5. Archive your audit data

The volume of data in the SQL Server audit will likely increase over time, making it more challenging to review and identify potential risks. Storing both active and archived audit data in a central database makes it easier to access and review audit information as needed.

Creating an effective SQL Server audit strategy involves understanding the overall goals and scope of the audit, selecting the appropriate auditing solution(s), and consistently reviewing audit logs. Adhering to these best practices will help to protect the business from both internal and external risks without disrupting normal operations.

6. Choose a comprehensive SQL auditing solution

Your choice of SQL Server Audit solution will depend on factors such as the audit objective, target, and budget. For instance, if the goal is to audit Login and Logout actions only, one can refer to the SQL Server error logs or opt for methods like Extended Events or SQL Triggers. However, if the requirement is to audit DML changes, options like Change Data Capture, Change Tracking, or System-versioned Temporal Table can be utilized. In case there are critical systems and a comprehensive audit solution is needed to track and audit actions at both the SQL Server instance and database levels, one can consider purchasing a SQL Enterprise edition and configure the SQL Server Audit feature. However, this option requires additional administration and reporting efforts. Alternatively, a third-party solution like Lepide Auditor can be employed, which is simple to deploy and maintain, and comes with a wide range of features/benefits.

How Lepide Helps Audit SQL Server

Lepide SQL Server Auditor offers a straightforward solution for tracking changes made to your SQL servers. It automatically notifies you with real-time alerts and is able to quickly generate detailed reports. The solution also helps you keep tabs on the overall health of your SQL Servers. Below are some of the most notable features/benefits of Lepide Auditor for SQL Server.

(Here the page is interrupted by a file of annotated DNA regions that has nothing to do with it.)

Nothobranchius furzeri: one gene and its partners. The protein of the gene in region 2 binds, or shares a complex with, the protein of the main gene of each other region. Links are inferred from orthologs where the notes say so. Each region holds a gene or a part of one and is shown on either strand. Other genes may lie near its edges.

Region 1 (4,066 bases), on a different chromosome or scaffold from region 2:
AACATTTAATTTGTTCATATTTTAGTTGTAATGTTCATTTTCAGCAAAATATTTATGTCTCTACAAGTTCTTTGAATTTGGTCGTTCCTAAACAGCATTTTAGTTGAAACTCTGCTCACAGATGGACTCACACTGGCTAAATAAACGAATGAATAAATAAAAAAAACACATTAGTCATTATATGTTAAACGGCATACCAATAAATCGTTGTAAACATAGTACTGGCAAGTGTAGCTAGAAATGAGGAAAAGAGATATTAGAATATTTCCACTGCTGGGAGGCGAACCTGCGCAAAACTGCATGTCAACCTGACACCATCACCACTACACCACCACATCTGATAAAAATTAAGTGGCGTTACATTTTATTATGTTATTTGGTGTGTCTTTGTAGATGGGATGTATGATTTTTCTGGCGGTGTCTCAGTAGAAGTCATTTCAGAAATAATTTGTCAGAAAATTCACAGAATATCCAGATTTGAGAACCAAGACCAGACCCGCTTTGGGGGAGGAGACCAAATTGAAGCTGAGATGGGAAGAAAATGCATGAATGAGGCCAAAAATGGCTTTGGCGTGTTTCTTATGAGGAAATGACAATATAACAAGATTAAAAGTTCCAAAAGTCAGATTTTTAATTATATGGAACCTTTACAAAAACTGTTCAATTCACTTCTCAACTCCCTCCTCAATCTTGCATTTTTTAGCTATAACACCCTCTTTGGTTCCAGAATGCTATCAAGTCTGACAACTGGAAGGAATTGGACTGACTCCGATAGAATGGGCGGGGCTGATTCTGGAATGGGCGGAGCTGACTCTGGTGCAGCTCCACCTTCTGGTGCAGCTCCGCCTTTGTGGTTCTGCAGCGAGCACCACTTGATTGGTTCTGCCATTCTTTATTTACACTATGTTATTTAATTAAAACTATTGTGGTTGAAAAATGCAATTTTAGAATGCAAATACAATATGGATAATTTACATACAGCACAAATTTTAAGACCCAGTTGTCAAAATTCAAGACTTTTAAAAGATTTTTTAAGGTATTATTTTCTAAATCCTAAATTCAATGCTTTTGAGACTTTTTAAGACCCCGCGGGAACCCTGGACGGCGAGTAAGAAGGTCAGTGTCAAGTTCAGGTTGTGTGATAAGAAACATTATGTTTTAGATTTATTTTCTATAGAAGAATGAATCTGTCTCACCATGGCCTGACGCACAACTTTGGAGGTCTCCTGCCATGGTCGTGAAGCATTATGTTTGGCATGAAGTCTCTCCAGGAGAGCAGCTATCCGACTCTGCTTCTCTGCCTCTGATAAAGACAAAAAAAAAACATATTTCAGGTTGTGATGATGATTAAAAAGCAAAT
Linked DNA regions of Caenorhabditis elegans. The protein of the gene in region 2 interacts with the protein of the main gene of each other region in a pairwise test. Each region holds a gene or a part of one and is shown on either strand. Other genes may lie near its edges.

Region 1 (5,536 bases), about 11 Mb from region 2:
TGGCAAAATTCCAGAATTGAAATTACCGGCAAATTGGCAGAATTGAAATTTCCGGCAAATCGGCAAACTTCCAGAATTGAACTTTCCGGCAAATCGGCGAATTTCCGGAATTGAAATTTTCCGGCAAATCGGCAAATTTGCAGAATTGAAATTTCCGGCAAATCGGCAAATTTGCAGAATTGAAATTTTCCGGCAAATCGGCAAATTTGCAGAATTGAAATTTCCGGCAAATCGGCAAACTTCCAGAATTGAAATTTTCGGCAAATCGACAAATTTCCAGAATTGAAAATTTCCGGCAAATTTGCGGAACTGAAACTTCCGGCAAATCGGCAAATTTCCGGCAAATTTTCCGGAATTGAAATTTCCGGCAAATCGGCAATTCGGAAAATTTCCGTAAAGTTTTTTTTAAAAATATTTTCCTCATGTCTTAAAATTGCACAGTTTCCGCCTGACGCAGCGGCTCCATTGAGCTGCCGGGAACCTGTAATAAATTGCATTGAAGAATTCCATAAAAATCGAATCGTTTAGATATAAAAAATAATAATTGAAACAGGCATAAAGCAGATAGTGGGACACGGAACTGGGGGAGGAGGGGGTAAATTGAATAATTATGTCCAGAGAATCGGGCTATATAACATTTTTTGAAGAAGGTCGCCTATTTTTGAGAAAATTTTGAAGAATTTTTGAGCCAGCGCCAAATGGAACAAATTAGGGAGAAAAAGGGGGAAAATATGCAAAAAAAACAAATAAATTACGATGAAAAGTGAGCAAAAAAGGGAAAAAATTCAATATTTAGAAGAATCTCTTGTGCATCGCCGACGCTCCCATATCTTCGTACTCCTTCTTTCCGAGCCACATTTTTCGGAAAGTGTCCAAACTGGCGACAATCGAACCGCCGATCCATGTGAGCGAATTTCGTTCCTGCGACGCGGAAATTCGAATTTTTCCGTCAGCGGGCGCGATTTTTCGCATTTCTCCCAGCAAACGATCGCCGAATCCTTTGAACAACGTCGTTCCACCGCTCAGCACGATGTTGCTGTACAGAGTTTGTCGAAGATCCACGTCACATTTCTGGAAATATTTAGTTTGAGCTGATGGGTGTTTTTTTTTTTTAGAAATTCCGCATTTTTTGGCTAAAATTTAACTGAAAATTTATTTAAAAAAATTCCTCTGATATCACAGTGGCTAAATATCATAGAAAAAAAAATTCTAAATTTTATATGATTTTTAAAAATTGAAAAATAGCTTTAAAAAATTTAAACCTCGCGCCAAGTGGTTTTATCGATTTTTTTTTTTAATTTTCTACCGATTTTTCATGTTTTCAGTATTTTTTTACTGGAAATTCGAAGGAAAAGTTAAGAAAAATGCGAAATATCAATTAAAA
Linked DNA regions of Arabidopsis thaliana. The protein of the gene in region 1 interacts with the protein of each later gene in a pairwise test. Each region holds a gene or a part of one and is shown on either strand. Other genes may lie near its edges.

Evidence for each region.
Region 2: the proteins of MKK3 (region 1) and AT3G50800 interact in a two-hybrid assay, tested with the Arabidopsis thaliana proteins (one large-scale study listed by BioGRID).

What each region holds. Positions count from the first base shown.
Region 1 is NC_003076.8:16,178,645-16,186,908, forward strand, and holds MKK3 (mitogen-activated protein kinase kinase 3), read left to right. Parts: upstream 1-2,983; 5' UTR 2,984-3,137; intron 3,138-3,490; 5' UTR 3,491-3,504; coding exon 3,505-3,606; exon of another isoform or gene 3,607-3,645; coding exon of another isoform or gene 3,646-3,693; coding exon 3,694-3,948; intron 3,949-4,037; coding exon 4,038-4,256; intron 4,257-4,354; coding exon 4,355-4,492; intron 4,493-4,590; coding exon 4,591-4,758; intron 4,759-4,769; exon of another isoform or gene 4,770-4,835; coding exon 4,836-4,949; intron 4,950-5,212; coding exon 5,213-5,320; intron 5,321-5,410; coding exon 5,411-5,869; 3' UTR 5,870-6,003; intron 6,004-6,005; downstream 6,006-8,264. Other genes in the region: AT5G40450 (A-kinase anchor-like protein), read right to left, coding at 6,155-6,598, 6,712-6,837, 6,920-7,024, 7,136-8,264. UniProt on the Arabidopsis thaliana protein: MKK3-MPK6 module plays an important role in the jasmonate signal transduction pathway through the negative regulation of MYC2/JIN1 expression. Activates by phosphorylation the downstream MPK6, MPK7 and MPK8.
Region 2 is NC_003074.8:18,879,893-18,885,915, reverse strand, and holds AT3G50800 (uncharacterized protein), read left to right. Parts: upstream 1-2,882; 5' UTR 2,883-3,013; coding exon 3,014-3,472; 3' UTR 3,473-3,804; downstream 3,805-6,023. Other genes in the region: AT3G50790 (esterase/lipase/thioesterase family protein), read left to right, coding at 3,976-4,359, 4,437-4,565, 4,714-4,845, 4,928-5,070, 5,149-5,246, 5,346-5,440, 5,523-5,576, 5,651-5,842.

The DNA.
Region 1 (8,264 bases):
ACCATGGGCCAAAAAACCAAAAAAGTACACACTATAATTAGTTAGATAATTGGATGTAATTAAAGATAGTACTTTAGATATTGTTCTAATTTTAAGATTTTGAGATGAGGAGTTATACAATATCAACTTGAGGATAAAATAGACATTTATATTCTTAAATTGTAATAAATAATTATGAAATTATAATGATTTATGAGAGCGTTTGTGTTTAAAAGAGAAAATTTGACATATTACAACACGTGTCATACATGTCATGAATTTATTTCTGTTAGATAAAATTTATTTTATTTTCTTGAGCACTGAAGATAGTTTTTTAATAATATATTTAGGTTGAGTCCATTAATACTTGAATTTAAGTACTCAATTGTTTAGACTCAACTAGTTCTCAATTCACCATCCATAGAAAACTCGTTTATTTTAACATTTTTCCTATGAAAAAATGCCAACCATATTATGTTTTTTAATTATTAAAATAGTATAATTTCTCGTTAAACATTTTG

Intuitive dashboard for monitoring SQL Server environment: Monitor your SQL Server environment easily with Lepide’s intuitive dashboard. This graphical user interface provides a complete overview of all configuration and permission changes, allowing you to quickly identify modifications made to SQL Server. You can easily see the total number of changes per administrator and per source, as well as changes over time.

Ensure compliance with the relevant mandates: Ensure compliance with regulatory requirements such as FISMA, GLBA, SOX, HIPAA, PCI, and GDPR with our predefined audit reports. These reports can be scheduled to be sent via email or saved to a shared location.

Real-time alerts for critical SQL Server changes: Our library of audit reports includes granular details on login changes, top users, active databases, object and table changes, replication, and roles, among others. Each report provides information on who made the change, what was changed, when it occurred, and where it originated from.

Track changes in SQL Server permissions: Lepide SQL Server Auditor audits all SQL server configuration changes, including users, permissions, logins, and databases. The audit logs are aggregated into meaningful data and saved long-term in a SQL Server database. This data can be presented in predefined reports that can be customized to create a detailed audit trail and track specific critical changes.

Monitor SQL user modifications: Protect your critical assets by tracking changes made in SQL Server permissions. Lepide’s SQL Server Auditor will track all SQL user modifications, including user creation, deletion, and modification, to ensure the normal functioning of your organization.

Track changes to SQL logins: Monitoring changes made to SQL logins is crucial for maintaining IT security. Lepide’s SQL Server Auditor audits every change made to logins and provides real-time alerts to keep administrators informed.

Monitor the health of your SQL Server with HealthCheck feature: Monitor the health of your SQL Server with the built-in HealthCheck feature. This feature provides continuous monitoring and real-time alerting for important elements such as services, CPU usage, connections, error rates, and usage.

Delegate access to SQL audit reports via the console: Securely delegate access to SQL audit reports using the web-based console. Grant specific users access to only selected reports, ensuring that only authorized individuals can view sensitive information.

If you’d like to see how Lepide SQL Server Auditor can help you track changes in your SQL server environment, schedule a demo with one of our engineers or start your free trial today.